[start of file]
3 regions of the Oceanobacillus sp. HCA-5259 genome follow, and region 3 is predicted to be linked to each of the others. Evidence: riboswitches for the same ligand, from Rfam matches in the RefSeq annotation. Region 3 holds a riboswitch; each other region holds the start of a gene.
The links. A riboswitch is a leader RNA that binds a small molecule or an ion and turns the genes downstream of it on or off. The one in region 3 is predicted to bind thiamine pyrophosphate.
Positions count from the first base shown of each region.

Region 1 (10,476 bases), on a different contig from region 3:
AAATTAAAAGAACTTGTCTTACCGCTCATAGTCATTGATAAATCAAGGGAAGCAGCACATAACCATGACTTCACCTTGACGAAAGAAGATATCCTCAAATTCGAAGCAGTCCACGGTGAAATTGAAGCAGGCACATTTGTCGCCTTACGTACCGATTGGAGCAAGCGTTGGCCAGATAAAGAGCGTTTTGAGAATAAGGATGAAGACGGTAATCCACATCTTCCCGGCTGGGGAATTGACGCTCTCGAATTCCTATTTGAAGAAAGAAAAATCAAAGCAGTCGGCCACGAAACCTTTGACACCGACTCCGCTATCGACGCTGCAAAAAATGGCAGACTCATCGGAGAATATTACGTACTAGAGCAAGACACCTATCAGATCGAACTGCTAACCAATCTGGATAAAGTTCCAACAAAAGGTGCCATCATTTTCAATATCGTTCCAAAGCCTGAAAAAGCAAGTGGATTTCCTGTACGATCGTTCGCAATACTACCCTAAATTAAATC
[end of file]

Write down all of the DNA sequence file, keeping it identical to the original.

3 regions of the Oceanobacillus sp. HCA-5259 genome follow, and region 3 is predicted to be linked to each of the others. Evidence: riboswitches for the same ligand, from Rfam matches in the RefSeq annotation. Region 3 holds a riboswitch; each other region holds the start of a gene.
The links. A riboswitch is a leader RNA that binds a small molecule or an ion and turns the genes downstream of it on or off. The one in region 3 is predicted to bind thiamine pyrophosphate.
Positions count from the first base shown of each region.

Region 1 (10,476 bases), on a different contig from region 3:
AAATTAAAAGAACTTGTCTTACCGCTCATAGTCATTGATAAATCAAGGGAAGCAGCACATAACCATGACTTCACCTTGACGAAAGAAGATATCCTCAAATTCGAAGCAGTCCACGGTGAAATTGAAGCAGGCACATTTGTCGCCTTACGTACCGATTGGAGCAAGCGTTGGCCAGATAAAGAGCGTTTTGAGAATAAGGATGAAGACGGTAATCCACATCTTCCCGGCTGGGGAATTGACGCTCTCGAATTCCTATTTGAAGAAAGAAAAATCAAAGCAGTCGGCCACGAAACCTTTGACACCGACTCCGCTATCGACGCTGCAAAAAATGGCAGACTCATCGGAGAATATTACGTACTAGAGCAAGACACCTATCAGATCGAACTGCTAACCAATCTGGATAAAGTTCCAACAAAAGGTGCCATCATTTTCAATATCGTTCCAAAGCCTGAAAAAGCAAGTGGATTTCCTGTACGATCGTTCGCAATACTACCCTAAATTAAATC